Talk

Advanced search

I need some secondary school advice

(12 Posts)
newgirl Mon 27-Jun-11 19:41:47

We need to make a decision next year about schools what would you do?

We are not very near any schools but the most likely school I went to see and was a bit concerned. It was not very academic but some of my dd friends will go there. I thought the head was trying to be hip and a bit too Waterloo road.

Choice 2 is state selective. My dd has reasonable chance but it would mean a bus journey.

Or move.

Wwyd?

mummytime Tue 28-Jun-11 06:58:13

I would look at all possible schools, look at results, talk to people who know the schools, talk to your DDs primary school (the head of my DCs primary is very knowledgeable about all schools in our area).
For example I have looked at most schools within our area, and within an hours commute for private. Do look at bus routes and train lines, to consider other option you may have.
The head is important, but not always the most important. I know pople who hate my DCs senior head, I quite like him, but it is still a fabulous school regardless of the heads personality.

cubscout Tue 28-Jun-11 13:52:06

Is moving a viable option? Are there other local schools that you have looked at and like better? Do you have time to move it before the application process if moving is something you would consider? Would the bus journey be managable if you tried for the selective?

Probably not helpful as I am in the same loop - a bit underwhelmed by local options and starting to wonder what to do. Personally I would move if it would mean a better education for my ds, but then I would probably get more house for the money anyway if we did! Dh however is dead against this.

I think personality is also a factor is school choice. Is your dd a girl who will do well academically wherever she is? One of the local schools near me seems to have very good teaching for top sets and many of last years leavers did very well, getting in to good uni's. I don't think it's so good for kids in the middle range of ability though, they seem to be offered less opportunities, and are pushed less. The school does have lots of extracurricular stuff going on though.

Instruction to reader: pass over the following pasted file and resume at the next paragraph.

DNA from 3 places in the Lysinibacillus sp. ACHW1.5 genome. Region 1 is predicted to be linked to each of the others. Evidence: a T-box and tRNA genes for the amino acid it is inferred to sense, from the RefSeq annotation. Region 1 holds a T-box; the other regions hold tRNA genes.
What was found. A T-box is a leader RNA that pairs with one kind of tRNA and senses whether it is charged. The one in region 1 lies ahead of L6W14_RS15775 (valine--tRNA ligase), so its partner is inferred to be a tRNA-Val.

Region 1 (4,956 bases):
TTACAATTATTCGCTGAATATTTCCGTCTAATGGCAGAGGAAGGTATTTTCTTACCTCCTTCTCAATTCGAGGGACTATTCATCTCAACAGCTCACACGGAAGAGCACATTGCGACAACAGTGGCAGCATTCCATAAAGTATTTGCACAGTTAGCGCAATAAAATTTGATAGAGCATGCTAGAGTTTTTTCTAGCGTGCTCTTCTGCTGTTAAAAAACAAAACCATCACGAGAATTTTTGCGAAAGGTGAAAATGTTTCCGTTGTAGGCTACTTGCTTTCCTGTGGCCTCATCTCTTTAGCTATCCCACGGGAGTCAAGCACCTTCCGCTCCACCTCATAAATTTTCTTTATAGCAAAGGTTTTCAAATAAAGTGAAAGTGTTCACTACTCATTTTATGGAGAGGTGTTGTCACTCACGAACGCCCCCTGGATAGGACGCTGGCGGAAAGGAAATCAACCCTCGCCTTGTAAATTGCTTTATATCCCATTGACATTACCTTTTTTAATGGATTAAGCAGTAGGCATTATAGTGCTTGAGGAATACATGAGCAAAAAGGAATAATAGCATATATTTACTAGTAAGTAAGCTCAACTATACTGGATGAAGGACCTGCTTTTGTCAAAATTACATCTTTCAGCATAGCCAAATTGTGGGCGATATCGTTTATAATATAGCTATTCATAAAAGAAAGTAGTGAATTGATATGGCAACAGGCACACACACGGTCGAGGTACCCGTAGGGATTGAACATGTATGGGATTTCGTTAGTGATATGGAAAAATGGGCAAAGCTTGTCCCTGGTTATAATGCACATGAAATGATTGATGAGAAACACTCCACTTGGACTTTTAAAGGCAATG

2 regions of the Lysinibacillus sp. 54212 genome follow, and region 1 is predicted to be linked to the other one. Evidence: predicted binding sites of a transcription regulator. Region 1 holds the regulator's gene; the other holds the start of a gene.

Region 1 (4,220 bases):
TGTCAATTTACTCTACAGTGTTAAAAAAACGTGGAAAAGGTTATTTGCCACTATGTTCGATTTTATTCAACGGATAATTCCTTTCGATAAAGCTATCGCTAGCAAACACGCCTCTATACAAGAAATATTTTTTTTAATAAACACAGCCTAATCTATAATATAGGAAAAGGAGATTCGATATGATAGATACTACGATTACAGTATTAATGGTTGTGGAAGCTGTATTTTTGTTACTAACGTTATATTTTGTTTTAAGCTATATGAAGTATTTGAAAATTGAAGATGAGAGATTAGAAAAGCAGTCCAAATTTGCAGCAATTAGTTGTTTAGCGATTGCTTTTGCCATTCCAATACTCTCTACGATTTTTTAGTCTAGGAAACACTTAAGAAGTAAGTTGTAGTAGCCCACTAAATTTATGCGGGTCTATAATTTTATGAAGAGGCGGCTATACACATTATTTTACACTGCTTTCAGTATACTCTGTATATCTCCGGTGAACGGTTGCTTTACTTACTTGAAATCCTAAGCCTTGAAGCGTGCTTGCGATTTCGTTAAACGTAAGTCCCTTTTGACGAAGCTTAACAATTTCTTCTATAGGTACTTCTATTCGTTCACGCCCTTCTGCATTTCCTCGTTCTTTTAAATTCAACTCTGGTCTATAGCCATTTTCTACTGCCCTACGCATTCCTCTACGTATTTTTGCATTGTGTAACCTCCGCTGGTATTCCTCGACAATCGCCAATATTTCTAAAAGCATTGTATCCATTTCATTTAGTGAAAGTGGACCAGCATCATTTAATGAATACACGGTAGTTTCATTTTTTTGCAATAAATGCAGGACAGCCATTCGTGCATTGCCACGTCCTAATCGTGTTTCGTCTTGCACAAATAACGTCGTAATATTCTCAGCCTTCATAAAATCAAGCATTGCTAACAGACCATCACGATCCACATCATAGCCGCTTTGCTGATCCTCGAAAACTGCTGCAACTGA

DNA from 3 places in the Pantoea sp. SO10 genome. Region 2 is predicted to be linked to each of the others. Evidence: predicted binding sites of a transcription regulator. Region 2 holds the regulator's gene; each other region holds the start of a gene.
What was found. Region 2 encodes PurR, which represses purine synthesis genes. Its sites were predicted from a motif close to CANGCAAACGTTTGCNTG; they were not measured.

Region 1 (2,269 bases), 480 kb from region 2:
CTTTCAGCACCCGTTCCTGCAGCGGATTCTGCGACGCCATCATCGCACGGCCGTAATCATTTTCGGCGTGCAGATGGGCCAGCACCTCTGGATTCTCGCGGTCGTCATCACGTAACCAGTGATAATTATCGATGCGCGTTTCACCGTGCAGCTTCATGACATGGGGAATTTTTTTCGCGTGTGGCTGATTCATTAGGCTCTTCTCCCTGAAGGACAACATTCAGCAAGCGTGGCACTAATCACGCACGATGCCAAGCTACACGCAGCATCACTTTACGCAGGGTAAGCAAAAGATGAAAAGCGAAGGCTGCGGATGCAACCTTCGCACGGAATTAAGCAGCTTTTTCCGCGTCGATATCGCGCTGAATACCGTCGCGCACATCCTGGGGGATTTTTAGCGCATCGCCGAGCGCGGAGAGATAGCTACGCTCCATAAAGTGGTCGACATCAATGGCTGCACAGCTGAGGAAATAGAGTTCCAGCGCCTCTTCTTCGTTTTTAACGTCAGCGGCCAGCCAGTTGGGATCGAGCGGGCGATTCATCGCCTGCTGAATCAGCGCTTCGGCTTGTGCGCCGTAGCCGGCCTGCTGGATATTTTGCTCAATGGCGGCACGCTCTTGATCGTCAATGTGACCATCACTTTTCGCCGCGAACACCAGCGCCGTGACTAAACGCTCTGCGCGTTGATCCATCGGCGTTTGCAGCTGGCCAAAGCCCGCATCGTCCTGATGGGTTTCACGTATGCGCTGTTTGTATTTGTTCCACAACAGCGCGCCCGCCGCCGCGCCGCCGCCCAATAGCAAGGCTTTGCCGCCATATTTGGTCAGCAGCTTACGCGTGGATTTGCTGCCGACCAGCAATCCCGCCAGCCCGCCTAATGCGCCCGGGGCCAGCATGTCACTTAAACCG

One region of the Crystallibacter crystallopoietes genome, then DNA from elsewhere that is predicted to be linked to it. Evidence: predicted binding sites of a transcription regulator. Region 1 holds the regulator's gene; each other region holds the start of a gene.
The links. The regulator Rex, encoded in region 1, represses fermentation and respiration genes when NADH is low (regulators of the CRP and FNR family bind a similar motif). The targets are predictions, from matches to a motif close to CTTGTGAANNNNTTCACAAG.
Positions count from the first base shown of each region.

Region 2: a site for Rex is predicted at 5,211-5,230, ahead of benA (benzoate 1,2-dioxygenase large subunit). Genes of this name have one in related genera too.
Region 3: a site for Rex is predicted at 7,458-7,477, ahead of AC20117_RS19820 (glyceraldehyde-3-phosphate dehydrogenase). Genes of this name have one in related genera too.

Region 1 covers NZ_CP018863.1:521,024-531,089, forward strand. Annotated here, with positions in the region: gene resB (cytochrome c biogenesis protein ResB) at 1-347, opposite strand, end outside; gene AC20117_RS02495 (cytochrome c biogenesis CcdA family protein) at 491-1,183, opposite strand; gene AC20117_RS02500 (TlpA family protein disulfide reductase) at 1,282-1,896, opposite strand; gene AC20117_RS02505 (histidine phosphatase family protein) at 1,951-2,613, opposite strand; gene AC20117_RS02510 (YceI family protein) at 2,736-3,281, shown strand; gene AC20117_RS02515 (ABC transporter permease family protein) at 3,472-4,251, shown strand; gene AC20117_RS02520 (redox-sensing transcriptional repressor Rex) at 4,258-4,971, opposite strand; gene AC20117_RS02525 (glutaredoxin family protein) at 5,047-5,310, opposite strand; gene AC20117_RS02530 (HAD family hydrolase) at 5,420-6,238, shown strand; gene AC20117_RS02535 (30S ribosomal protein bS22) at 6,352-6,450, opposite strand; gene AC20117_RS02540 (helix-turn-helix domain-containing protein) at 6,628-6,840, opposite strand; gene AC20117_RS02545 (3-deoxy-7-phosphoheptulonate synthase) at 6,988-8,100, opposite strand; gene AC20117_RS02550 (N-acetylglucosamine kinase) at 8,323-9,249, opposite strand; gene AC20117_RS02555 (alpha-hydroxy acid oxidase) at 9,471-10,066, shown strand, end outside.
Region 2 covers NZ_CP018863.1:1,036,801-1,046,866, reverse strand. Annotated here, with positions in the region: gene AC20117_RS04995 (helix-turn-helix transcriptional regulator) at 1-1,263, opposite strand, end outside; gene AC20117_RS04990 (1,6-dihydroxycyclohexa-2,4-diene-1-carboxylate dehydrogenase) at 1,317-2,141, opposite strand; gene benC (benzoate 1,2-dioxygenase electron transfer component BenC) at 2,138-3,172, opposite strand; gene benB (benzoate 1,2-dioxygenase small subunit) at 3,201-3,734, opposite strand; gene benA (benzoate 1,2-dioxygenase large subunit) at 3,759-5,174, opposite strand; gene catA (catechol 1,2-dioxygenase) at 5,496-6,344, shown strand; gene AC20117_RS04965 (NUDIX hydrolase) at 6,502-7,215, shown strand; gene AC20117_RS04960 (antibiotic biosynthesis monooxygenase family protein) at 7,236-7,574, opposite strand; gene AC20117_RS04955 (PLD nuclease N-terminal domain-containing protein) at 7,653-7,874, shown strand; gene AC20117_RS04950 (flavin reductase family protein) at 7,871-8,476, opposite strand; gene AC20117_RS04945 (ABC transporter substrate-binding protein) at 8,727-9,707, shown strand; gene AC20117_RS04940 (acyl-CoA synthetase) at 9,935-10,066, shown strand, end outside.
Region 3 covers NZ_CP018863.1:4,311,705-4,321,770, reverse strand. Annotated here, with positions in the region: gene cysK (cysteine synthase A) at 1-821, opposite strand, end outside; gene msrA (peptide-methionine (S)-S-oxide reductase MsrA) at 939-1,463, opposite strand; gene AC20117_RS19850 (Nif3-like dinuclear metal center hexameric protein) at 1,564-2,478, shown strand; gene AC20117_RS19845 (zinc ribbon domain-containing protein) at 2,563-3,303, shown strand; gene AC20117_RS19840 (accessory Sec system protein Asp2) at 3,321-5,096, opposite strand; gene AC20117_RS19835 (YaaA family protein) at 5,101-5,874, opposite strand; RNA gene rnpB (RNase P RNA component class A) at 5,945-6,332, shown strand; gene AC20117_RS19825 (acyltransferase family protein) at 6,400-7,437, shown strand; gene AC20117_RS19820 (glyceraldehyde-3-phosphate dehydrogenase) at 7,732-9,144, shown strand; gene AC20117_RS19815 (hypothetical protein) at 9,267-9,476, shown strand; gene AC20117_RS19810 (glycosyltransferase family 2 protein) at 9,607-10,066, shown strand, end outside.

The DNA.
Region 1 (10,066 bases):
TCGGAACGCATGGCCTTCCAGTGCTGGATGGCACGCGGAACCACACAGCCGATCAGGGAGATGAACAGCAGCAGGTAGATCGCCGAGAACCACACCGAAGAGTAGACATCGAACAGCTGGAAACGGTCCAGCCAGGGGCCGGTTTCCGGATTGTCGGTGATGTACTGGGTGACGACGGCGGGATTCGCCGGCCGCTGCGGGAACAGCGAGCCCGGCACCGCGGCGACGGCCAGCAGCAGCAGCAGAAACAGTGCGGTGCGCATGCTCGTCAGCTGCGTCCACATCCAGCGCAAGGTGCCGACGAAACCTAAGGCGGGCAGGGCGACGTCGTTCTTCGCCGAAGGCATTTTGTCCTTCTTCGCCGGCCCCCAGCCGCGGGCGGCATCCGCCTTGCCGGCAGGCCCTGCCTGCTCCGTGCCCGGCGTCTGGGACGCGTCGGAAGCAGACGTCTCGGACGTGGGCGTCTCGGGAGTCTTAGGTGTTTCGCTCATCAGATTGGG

Can you chat to parents with children already at the school or other local secondaries, see what thier experience is?

newgirl Wed 29-Jun-11 17:37:35

Thank you for your thoughtful replies - I didn't have internet access so only just back!

In theory yes we can move - there is time as long as it all goes smoothly but I am sure houses near the great schools are expensive and it could all be stressful. I need to look at other schools - they all have better reputations/ofsteds etc but I need to see myself. From the outside they do look good!

I haven't spoken to parents with children at the school yet as I am not sure how to broach it without it sounding worried/critical - if it was a great school, no one would ever ask would they?

Good point about the head not being such a key factor - I am really happy with my dd school now and now everyone thinks the head is perfect - always likely to be personality differences. However I do think a head sets the tone/ethos of a school. This school rewards work with xboxes etc - I don't really see why this is a good idea - my dd likes schoolwork and at the moment expects that she has to do it - is this normal of a school?